What’s been your most impactful law school experience?
Starting law school in the middle of a pandemic was, in short, scary. I wasn’t sure if I would be able to focus in a virtual setting, or connect with my peers. But over the course of the year, I found myself constantly reaffirmed in my decision to go to law school. The quality of education still shone through, whether it was in a virtual or socially distanced in-person class. My classmates bonded over our unique situation and found ways to support one other. This experience has been remarkable to live through, and I’m looking forward to engaging on a new level at UVA this upcoming year.
What did you learn with your Monroe Leigh Fellowship?
For my Monroe Leigh Fellowship, I interned at the Office of the Chief Prosecutor in the Office of Military Commissions. The office prosecutes law of war crimes committed by non-U.S. citizens against the U.S. and its partners. This was an incredible experience. I was able to look behind the scenes of a court that is frequently in the news and gain invaluable legal experience by supporting real-life prosecutions. What drew me initially to the internship was the chance to witness how matters of international law intersect with U.S. national security issues, and to see more clearly the role of the U.S. in international law. I was able to perceive this in my work assisting the motions and appeals team. I carried out legal research concerning international terrorism and the law of war, and drafted legal memoranda and briefs to assist the team. I was also lucky enough to have my classmate, Eric Smith, be a fellow intern with me. My time at the Office of the Chief Prosecutor was remarkable, and I am very grateful for the Monroe Leigh Fellowship for providing the opportunity to experience the internship.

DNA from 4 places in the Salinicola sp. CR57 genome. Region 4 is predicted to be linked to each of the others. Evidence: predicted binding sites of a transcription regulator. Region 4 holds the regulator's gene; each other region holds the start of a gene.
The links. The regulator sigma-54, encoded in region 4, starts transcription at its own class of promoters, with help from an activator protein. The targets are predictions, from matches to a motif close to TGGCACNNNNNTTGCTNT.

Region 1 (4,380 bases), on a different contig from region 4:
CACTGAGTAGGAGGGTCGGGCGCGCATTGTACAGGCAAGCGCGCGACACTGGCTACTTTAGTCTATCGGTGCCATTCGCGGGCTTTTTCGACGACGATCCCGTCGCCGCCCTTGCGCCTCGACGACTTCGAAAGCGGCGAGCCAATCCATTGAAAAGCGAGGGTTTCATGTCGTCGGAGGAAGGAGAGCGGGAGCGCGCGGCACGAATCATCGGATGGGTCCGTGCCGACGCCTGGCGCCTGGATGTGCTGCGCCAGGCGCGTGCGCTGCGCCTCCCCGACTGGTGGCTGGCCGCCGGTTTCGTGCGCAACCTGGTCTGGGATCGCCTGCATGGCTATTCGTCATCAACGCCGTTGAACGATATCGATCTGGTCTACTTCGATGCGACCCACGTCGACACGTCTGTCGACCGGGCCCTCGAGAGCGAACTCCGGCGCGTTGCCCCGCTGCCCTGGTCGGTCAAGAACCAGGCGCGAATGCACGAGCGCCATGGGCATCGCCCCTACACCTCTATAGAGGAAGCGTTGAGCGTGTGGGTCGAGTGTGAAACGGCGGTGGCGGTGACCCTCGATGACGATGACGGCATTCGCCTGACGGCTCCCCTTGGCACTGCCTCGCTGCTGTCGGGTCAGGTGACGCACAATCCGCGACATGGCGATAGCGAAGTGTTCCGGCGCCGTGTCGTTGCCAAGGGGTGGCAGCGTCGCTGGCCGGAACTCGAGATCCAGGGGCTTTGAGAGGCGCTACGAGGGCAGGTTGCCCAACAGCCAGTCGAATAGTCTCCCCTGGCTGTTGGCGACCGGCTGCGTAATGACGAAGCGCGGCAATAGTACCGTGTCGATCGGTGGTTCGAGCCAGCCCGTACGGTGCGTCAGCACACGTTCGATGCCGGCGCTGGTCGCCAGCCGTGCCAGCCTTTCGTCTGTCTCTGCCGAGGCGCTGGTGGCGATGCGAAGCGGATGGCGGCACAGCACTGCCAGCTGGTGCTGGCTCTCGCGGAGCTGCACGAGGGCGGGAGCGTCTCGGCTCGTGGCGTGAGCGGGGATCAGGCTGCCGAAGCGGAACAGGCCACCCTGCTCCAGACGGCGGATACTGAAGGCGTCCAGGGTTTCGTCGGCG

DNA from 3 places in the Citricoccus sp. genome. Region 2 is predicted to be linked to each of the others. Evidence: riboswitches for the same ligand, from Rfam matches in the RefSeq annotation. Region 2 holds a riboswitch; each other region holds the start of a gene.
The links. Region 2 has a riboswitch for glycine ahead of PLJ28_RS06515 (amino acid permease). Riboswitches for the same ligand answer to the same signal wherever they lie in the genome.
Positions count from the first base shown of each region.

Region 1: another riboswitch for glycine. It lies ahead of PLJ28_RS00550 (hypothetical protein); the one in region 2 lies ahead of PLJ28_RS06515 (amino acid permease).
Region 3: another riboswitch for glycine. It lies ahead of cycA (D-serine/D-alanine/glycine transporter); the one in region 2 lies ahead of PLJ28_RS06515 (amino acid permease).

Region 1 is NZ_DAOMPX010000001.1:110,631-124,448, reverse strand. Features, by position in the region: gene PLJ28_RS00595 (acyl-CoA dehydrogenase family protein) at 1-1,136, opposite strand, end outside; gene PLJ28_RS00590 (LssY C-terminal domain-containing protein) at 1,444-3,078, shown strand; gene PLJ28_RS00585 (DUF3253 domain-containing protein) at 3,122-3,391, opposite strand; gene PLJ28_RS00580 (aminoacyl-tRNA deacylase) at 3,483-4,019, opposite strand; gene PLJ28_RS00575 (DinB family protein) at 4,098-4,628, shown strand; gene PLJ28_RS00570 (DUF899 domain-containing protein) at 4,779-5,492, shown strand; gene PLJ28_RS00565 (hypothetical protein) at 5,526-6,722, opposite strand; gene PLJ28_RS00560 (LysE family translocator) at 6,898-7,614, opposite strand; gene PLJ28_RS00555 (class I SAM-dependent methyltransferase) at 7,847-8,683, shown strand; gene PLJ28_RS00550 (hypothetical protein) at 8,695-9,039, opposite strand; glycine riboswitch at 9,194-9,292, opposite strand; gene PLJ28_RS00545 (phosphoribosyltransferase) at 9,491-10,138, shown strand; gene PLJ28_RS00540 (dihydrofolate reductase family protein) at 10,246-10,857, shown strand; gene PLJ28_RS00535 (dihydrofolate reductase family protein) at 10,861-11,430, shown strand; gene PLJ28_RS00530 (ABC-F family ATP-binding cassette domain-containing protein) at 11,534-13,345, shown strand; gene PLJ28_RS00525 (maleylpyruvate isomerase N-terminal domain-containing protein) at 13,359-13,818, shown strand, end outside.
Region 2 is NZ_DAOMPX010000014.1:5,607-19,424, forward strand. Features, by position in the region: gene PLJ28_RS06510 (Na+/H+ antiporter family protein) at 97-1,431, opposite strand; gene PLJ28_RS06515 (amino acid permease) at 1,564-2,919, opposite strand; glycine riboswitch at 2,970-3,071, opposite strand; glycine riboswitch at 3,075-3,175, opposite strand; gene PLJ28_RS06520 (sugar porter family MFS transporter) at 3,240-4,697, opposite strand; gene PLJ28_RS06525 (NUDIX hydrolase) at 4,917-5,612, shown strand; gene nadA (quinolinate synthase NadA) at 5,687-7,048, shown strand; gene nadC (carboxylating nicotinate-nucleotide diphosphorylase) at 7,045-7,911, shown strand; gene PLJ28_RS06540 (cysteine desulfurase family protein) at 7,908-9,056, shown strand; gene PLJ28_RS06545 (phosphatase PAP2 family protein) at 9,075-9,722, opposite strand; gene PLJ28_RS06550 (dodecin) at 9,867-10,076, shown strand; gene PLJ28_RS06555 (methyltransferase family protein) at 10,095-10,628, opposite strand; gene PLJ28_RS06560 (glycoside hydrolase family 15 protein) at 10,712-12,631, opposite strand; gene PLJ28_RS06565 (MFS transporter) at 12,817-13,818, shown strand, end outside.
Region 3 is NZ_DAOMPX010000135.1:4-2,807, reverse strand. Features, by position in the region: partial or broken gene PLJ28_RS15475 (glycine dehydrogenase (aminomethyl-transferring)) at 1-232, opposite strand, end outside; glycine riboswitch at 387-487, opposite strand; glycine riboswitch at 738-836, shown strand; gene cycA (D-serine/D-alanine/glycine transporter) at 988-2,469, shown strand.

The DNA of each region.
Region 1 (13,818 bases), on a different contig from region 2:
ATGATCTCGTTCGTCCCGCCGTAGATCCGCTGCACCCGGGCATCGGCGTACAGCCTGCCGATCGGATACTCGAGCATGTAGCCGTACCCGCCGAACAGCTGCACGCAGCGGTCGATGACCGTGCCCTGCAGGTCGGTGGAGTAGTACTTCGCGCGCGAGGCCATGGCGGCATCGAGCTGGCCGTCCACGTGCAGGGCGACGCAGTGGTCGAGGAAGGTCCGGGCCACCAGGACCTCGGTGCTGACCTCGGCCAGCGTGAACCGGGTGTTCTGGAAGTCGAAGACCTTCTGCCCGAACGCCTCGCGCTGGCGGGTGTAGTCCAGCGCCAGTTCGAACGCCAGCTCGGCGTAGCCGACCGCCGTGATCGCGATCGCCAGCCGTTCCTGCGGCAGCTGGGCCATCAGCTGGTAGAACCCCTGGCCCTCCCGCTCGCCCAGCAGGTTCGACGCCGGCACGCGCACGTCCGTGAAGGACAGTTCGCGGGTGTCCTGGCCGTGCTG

What’s something your classmates don’t know about you?
My first language is Czech. My parents are from the Czech Republic and immigrated in the ’90s. I barely knew English when I started kindergarten but quickly caught on. Today, I still speak Czech with my family. I especially love cooking and baking traditional Czech recipes, from guláš to sweet kolaches.
Growing up in a family that celebrates its global heritage led me to be drawn to anything international. I loved to read about world cultures or watch media from around the world. My deep interest for anything global carried into my undergraduate career and then sharpened into an interest in international law.
What’s next for you?
At the moment, I aspire to do any internationally facing work during my career. I’m excited to see how it will progress, and I want to keep an open mind toward anything that might come my way. That being said, I would love to be working in the space legal sector in the future, as I think it’s such a ripe legal field with so many issues to explore.
For next summer, I have been fortunate enough to accept a summer associate position at Milbank in Washington, D.C.
Founded in 1819, the University of Virginia School of Law is the second-oldest continuously operating law school in the nation. Consistently ranked among the top law schools, Virginia is a world-renowned training ground for distinguished lawyers and public servants, instilling in them a commitment to leadership, integrity and community service.